Academic Performance and Alcohol
Poor academic performance among college students is associated with alcohol consumption. Alcohol abuse contributes to students missing class, failing tests, dropping out due to do poor grades, and compromising the academic mission of colleges and universities.
Alcohol Abuse's Influence on Grades
One of the most common consequences of alcohol abuse by students is difficulty keeping up with academic responsibilities. The number of drinks a student consumes is directly associated with the student's grades. Core Institute research shows the following correlation between grades and alcoholic drink consumption:
- Students with B averages consume 1.1 more drinks per week than A students.
- Students with C averages consume 2.7 more drinks per week than A students.
- Students with D and F averages consume 6.4 more drinks per week than A students.
Other Academic Consequences
According to the National Institute on Alcohol Abuse and Alcoholism, about a quarter of college students report experiencing difficulty with academics due to alcohol use, including earning low grades, doing poorly on tests and papers, missing class, and falling behind.
Even students who don't abuse alcohol may suffer academically as a result of their peers' drinking. The so-called secondary effects of drinking, including taking care of a drunk friend, being the victim of an assault, and putting up with loud parties, can affect the school work of students who don't drink.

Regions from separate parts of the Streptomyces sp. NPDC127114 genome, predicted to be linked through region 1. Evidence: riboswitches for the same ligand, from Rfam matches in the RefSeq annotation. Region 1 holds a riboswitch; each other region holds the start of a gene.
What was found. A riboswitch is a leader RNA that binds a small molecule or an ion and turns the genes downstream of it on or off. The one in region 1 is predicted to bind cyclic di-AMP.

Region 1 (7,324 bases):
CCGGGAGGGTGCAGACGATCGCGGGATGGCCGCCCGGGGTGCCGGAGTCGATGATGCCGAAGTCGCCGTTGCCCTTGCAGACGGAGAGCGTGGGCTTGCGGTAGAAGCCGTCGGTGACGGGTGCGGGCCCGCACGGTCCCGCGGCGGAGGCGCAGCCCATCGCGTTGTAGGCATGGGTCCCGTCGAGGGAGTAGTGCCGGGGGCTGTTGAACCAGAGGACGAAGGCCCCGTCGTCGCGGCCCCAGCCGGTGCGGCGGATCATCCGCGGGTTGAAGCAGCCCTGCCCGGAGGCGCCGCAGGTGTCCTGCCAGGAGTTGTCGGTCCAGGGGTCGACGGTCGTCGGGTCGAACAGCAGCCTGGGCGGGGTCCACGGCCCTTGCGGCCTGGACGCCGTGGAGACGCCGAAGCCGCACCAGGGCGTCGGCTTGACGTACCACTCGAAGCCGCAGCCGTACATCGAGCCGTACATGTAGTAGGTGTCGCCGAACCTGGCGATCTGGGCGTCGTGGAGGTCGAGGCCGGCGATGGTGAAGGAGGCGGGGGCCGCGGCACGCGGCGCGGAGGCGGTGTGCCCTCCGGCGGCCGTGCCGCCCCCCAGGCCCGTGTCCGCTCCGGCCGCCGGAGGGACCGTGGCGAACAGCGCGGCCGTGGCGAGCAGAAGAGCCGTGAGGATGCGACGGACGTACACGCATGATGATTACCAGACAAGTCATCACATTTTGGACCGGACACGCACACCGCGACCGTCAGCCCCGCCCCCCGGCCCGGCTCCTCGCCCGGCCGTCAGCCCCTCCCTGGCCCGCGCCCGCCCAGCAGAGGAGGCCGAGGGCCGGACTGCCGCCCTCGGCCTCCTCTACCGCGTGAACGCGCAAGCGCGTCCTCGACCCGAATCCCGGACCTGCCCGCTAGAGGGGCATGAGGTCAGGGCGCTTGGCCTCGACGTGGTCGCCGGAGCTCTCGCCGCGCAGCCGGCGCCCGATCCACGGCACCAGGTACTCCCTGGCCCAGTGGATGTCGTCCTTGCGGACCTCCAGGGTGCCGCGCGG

These consequences can have dramatic end results. Campus administrators report that a significant number of students who drop out of college do so because alcohol interfered with their academics.
Alcohol Abuse's Influence on the Mission of Colleges and Universities
Alcohol abuse undermines the academic mission of colleges and universities. Heavy drinking and its effect on student performance can lead to a decline in the overall academic performance of an institution of higher education.
As a result, campuses may face declining retention rates, increased expenses due to vandalism, and a diminished reputation. Campuses with reputations of ‚''party schools‚'' may attract students who engage in high-risk behaviors and may discourage prospective students who are looking for an academically rigorous institution.
For the well-being of individual students and the benefit of entire campuses, it is imperative to prevent the far-reaching academic consequences of alcohol abuse. An environmental management approach to alcohol abuse prevention can improve the quality of academic life and help fulfill the academic mission of colleges and universities.
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